SEOUL -- North Korea's No. 2 leader reiterated yesterday his country's pledge to abandon its nuclear weapons, as the impoverished nation sought a resumption of aid at its first high-level talks with South Korea since conducting an atomic test.
Kim Yong Nam said "the denuclearization of the Korean peninsula is the dying wish" of the country's founding president, Kim Il Sung, the father of current leader Kim Jong Il.
North Korea "will make efforts to realize it," he told South Korean Unification Minister Lee Jae-joung in Pyongyang, North Korea.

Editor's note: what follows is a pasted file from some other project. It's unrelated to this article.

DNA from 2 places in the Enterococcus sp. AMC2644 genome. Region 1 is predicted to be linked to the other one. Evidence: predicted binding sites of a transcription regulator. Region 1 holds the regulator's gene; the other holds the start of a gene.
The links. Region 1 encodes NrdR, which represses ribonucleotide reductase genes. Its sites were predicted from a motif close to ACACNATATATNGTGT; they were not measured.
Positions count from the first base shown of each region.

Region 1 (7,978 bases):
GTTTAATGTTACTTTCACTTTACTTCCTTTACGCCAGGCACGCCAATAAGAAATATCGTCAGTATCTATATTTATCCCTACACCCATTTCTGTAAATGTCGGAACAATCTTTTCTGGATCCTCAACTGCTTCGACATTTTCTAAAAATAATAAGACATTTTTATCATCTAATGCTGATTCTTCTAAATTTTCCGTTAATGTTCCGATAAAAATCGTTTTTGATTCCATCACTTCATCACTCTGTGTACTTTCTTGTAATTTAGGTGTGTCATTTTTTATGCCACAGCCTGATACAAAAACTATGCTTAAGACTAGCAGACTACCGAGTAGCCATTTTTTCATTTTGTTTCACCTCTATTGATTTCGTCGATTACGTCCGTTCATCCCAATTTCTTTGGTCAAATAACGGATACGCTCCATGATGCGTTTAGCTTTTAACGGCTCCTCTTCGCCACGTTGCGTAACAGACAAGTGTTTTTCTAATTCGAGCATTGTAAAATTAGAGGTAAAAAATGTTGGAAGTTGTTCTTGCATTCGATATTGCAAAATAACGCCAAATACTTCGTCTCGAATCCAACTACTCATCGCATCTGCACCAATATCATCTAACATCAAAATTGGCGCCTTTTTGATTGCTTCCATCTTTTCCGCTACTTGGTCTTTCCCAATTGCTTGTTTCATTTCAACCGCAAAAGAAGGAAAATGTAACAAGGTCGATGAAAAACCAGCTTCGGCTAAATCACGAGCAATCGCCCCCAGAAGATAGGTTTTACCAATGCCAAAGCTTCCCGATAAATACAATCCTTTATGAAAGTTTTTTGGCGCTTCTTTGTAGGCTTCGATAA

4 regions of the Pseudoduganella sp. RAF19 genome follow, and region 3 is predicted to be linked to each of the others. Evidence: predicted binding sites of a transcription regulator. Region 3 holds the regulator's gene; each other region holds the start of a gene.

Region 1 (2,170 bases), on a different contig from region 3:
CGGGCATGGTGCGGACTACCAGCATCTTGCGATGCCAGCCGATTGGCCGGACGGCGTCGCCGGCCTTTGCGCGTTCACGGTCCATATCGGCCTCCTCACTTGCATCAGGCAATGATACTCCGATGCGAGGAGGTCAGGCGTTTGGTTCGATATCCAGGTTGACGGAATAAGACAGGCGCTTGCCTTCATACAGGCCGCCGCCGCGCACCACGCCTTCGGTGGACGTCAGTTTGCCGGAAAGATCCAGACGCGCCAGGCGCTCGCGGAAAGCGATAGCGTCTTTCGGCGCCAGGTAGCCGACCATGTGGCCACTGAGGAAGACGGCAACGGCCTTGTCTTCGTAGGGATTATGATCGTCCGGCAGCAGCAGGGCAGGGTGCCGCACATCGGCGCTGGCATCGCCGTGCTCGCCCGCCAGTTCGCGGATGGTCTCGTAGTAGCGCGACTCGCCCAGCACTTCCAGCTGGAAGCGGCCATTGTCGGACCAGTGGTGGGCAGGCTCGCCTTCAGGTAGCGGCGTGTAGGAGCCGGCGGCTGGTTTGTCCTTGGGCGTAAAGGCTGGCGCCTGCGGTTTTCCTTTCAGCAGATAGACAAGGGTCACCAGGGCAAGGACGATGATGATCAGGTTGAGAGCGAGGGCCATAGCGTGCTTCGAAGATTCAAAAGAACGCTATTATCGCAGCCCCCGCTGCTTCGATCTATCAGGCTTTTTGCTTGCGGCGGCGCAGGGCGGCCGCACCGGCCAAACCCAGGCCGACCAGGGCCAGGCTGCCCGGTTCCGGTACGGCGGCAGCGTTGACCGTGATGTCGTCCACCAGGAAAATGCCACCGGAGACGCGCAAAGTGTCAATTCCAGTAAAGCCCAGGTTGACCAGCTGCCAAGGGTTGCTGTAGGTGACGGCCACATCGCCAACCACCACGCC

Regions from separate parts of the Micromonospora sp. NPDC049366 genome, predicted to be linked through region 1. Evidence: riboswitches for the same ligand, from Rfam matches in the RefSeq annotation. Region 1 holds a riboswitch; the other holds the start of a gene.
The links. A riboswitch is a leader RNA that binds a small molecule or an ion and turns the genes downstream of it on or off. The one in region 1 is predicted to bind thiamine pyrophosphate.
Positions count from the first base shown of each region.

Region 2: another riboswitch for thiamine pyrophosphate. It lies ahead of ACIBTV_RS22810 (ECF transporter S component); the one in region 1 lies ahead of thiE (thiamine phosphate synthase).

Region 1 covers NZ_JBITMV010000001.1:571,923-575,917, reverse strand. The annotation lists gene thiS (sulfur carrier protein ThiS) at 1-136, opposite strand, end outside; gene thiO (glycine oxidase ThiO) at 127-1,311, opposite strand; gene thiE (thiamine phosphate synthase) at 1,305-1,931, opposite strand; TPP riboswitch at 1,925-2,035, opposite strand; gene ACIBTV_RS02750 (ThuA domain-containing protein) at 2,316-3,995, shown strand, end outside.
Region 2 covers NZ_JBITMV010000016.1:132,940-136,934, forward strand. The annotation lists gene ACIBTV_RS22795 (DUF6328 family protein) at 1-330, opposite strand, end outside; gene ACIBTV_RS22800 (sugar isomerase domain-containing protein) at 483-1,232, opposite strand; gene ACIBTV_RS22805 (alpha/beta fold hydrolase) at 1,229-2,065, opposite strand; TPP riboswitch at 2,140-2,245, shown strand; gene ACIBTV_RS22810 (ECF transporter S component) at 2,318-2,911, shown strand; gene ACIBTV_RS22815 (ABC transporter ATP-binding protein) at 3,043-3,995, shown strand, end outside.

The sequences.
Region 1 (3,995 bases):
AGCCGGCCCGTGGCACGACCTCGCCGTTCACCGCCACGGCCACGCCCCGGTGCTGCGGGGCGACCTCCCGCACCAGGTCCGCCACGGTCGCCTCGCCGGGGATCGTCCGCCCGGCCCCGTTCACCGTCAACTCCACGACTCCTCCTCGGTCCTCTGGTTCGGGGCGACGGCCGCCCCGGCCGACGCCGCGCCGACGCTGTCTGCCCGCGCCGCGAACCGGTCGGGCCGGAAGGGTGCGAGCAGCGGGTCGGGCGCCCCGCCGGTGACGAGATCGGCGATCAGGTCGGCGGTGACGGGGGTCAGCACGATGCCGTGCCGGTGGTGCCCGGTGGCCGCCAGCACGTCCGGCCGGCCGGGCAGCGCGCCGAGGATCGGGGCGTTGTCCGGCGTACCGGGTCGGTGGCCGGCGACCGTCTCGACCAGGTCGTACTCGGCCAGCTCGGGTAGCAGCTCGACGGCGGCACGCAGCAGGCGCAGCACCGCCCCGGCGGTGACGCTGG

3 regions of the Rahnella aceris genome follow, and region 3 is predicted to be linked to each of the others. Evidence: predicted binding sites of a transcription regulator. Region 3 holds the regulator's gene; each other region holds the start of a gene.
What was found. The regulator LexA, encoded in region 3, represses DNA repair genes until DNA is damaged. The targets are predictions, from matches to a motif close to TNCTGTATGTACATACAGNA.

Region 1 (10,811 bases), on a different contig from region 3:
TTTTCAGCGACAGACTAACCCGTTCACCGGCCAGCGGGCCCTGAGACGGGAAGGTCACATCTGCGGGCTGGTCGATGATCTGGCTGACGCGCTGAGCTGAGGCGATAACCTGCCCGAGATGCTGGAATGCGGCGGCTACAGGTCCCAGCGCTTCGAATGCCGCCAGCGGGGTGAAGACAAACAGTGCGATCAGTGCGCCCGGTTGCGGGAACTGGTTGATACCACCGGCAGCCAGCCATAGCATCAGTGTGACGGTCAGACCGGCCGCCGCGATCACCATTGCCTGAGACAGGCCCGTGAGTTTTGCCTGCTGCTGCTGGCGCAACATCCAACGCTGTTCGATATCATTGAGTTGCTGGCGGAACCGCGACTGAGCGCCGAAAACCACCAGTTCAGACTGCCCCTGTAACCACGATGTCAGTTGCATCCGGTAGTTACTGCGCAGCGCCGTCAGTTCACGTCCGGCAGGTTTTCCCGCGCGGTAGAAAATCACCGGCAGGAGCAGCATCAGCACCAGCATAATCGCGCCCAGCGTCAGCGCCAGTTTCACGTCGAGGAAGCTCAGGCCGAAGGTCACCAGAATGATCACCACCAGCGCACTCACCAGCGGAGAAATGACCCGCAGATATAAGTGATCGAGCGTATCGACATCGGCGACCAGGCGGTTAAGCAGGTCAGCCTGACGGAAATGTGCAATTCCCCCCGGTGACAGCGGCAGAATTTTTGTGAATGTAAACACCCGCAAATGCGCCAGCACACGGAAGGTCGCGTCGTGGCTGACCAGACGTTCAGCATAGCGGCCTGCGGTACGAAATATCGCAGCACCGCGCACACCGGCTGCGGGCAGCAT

Lee pressed for North Korea to follow through on its Feb. 13 agreement with the United States and four other countries to shut down its sole operating nuclear reactor in 60 days and to eventually dismantle all its atomic programs.
South Korea, one of the North's main aid sources, had halted rice and fertilizer shipments to the North after it test-fired a barrage of missiles in July.
Later in the meeting, the two sides agreed to resume reunions of families that have been separated by their divided border.